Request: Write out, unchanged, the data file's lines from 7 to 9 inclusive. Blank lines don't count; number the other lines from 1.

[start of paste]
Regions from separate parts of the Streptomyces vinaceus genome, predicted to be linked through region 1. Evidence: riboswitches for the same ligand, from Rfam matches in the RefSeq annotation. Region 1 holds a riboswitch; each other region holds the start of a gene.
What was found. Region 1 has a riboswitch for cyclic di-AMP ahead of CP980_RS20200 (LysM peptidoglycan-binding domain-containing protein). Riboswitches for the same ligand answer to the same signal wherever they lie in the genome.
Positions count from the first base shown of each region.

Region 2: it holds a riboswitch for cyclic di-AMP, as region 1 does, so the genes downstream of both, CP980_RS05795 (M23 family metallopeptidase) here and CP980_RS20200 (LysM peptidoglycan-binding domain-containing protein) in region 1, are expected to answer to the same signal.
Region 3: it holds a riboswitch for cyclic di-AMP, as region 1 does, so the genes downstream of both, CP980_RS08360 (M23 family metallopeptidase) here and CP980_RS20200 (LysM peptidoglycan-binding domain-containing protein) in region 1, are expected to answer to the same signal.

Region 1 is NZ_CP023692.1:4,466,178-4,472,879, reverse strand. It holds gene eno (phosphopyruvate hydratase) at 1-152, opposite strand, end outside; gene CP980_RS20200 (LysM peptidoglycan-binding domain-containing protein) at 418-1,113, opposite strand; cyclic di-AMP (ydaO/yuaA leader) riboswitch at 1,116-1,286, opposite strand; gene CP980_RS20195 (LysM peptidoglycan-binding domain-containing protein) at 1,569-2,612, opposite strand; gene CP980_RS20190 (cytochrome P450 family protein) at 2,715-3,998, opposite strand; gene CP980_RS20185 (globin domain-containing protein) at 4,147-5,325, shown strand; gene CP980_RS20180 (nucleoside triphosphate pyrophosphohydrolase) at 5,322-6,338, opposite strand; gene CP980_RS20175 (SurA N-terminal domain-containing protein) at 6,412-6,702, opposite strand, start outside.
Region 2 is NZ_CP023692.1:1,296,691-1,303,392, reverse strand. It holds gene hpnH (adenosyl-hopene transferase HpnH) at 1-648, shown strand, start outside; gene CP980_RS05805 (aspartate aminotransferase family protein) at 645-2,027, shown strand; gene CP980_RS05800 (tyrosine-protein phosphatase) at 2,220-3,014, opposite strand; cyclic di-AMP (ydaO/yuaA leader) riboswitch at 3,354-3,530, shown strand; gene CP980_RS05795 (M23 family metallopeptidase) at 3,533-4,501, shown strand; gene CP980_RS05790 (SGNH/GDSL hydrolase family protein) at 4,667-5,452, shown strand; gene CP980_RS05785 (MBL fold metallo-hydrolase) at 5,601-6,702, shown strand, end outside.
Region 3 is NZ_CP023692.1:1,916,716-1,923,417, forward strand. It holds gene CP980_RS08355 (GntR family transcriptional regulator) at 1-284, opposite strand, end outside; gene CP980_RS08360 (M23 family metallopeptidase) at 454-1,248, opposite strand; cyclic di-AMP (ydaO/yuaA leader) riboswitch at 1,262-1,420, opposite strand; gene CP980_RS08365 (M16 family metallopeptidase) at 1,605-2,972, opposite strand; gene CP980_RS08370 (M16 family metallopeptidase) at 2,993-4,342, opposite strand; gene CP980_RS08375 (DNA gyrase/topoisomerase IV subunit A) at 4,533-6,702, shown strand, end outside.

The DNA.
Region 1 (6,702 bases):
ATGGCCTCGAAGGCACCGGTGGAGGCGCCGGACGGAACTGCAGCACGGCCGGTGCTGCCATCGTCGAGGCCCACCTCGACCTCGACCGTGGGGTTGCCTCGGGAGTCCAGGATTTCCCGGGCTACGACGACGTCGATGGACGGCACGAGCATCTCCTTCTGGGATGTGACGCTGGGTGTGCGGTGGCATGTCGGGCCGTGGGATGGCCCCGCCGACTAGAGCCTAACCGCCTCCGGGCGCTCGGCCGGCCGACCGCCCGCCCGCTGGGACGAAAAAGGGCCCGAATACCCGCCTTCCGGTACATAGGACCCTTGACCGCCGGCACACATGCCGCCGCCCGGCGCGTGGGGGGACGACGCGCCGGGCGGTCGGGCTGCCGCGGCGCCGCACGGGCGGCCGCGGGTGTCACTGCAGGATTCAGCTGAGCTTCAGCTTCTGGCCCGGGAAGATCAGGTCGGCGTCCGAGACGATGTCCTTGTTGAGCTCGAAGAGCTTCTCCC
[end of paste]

Region 2 is NZ_CP023692.1:1,296,691-1,303,392, reverse strand. It holds gene hpnH (adenosyl-hopene transferase HpnH) at 1-648, shown strand, start outside; gene CP980_RS05805 (aspartate aminotransferase family protein) at 645-2,027, shown strand; gene CP980_RS05800 (tyrosine-protein phosphatase) at 2,220-3,014, opposite strand; cyclic di-AMP (ydaO/yuaA leader) riboswitch at 3,354-3,530, shown strand; gene CP980_RS05795 (M23 family metallopeptidase) at 3,533-4,501, shown strand; gene CP980_RS05790 (SGNH/GDSL hydrolase family protein) at 4,667-5,452, shown strand; gene CP980_RS05785 (MBL fold metallo-hydrolase) at 5,601-6,702, shown strand, end outside.
Region 3 is NZ_CP023692.1:1,916,716-1,923,417, forward strand. It holds gene CP980_RS08355 (GntR family transcriptional regulator) at 1-284, opposite strand, end outside; gene CP980_RS08360 (M23 family metallopeptidase) at 454-1,248, opposite strand; cyclic di-AMP (ydaO/yuaA leader) riboswitch at 1,262-1,420, opposite strand; gene CP980_RS08365 (M16 family metallopeptidase) at 1,605-2,972, opposite strand; gene CP980_RS08370 (M16 family metallopeptidase) at 2,993-4,342, opposite strand; gene CP980_RS08375 (DNA gyrase/topoisomerase IV subunit A) at 4,533-6,702, shown strand, end outside.

The DNA.